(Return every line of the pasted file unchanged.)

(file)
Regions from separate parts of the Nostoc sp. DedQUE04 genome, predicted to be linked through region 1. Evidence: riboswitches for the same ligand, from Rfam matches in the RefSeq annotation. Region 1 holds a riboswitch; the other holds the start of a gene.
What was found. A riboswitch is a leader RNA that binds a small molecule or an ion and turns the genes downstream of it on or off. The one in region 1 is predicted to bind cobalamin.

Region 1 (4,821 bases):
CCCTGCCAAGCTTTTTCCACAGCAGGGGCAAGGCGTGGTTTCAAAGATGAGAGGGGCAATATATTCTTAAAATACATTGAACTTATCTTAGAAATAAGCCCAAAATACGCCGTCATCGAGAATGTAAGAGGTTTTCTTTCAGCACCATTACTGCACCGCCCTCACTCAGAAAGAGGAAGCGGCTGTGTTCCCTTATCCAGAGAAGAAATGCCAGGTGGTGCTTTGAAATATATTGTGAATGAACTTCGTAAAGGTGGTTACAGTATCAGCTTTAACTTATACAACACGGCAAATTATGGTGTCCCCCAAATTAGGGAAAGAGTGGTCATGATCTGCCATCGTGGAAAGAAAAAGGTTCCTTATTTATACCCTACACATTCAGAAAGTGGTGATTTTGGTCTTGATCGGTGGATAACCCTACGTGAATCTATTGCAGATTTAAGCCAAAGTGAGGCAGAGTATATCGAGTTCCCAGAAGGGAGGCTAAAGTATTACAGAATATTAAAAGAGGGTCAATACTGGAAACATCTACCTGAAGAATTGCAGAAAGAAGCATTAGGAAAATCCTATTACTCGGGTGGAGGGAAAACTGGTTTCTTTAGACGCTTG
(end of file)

Regions from separate parts of the Nostoc sp. DedQUE04 genome, predicted to be linked through region 1. Evidence: riboswitches for the same ligand, from Rfam matches in the RefSeq annotation. Region 1 holds a riboswitch; the other holds the start of a gene.
What was found. A riboswitch is a leader RNA that binds a small molecule or an ion and turns the genes downstream of it on or off. The one in region 1 is predicted to bind cobalamin.

Region 1 (4,821 bases):
CCCTGCCAAGCTTTTTCCACAGCAGGGGCAAGGCGTGGTTTCAAAGATGAGAGGGGCAATATATTCTTAAAATACATTGAACTTATCTTAGAAATAAGCCCAAAATACGCCGTCATCGAGAATGTAAGAGGTTTTCTTTCAGCACCATTACTGCACCGCCCTCACTCAGAAAGAGGAAGCGGCTGTGTTCCCTTATCCAGAGAAGAAATGCCAGGTGGTGCTTTGAAATATATTGTGAATGAACTTCGTAAAGGTGGTTACAGTATCAGCTTTAACTTATACAACACGGCAAATTATGGTGTCCCCCAAATTAGGGAAAGAGTGGTCATGATCTGCCATCGTGGAAAGAAAAAGGTTCCTTATTTATACCCTACACATTCAGAAAGTGGTGATTTTGGTCTTGATCGGTGGATAACCCTACGTGAATCTATTGCAGATTTAAGCCAAAGTGAGGCAGAGTATATCGAGTTCCCAGAAGGGAGGCTAAAGTATTACAGAATATTAAAAGAGGGTCAATACTGGAAACATCTACCTGAAGAATTGCAGAAAGAAGCATTAGGAAAATCCTATTACTCGGGTGGAGGGAAAACTGGTTTCTTTAGACGCTTG